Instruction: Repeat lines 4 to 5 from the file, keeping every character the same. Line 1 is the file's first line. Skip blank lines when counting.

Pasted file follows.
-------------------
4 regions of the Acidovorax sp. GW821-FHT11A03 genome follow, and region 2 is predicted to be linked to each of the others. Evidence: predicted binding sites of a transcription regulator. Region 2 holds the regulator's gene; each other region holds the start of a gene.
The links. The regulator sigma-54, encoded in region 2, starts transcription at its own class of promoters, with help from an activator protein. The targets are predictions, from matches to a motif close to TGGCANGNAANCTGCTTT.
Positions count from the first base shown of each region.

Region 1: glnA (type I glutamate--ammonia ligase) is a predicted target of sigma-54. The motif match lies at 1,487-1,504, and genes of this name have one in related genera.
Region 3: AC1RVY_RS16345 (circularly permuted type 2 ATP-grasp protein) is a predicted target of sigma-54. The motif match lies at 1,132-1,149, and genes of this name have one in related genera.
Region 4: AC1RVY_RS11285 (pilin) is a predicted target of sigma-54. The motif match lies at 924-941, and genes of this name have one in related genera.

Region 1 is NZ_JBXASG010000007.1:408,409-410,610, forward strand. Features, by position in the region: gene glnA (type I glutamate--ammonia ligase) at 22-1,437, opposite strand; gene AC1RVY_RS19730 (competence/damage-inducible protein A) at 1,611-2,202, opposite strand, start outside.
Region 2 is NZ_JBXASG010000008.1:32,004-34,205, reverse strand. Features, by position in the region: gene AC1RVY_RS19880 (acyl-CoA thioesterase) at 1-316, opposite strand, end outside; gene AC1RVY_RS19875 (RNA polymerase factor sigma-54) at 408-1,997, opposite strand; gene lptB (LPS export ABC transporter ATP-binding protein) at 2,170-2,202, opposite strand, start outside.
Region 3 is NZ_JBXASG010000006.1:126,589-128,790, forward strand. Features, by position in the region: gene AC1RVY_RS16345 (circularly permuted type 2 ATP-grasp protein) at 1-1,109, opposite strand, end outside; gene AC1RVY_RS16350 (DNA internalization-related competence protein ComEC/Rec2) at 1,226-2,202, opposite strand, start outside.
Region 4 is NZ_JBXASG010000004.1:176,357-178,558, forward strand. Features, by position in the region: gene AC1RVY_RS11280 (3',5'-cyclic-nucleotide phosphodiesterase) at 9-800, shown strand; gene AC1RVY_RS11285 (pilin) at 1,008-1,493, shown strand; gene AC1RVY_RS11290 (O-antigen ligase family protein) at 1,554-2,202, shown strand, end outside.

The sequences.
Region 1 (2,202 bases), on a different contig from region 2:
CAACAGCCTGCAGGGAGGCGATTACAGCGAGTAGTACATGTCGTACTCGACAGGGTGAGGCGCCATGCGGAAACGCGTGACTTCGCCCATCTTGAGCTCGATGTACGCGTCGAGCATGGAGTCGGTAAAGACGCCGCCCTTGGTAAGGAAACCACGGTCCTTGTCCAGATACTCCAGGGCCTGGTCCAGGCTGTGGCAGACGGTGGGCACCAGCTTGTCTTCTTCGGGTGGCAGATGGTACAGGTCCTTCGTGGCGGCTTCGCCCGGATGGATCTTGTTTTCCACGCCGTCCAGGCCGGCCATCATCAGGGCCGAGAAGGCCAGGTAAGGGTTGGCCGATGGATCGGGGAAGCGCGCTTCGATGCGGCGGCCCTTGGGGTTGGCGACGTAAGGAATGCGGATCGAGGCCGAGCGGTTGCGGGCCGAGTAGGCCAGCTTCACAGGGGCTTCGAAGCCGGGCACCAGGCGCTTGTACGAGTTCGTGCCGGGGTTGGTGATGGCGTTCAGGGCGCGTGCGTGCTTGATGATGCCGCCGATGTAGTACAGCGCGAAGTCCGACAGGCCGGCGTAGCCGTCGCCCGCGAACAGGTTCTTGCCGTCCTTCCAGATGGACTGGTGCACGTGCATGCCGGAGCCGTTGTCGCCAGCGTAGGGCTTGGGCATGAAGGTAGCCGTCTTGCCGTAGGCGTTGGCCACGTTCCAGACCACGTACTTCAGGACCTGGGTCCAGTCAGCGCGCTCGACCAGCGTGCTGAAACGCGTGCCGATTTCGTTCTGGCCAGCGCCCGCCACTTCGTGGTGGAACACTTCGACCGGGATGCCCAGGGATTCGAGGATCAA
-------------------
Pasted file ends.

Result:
Region 1: glnA (type I glutamate--ammonia ligase) is a predicted target of sigma-54. The motif match lies at 1,487-1,504, and genes of this name have one in related genera.
Region 3: AC1RVY_RS16345 (circularly permuted type 2 ATP-grasp protein) is a predicted target of sigma-54. The motif match lies at 1,132-1,149, and genes of this name have one in related genera.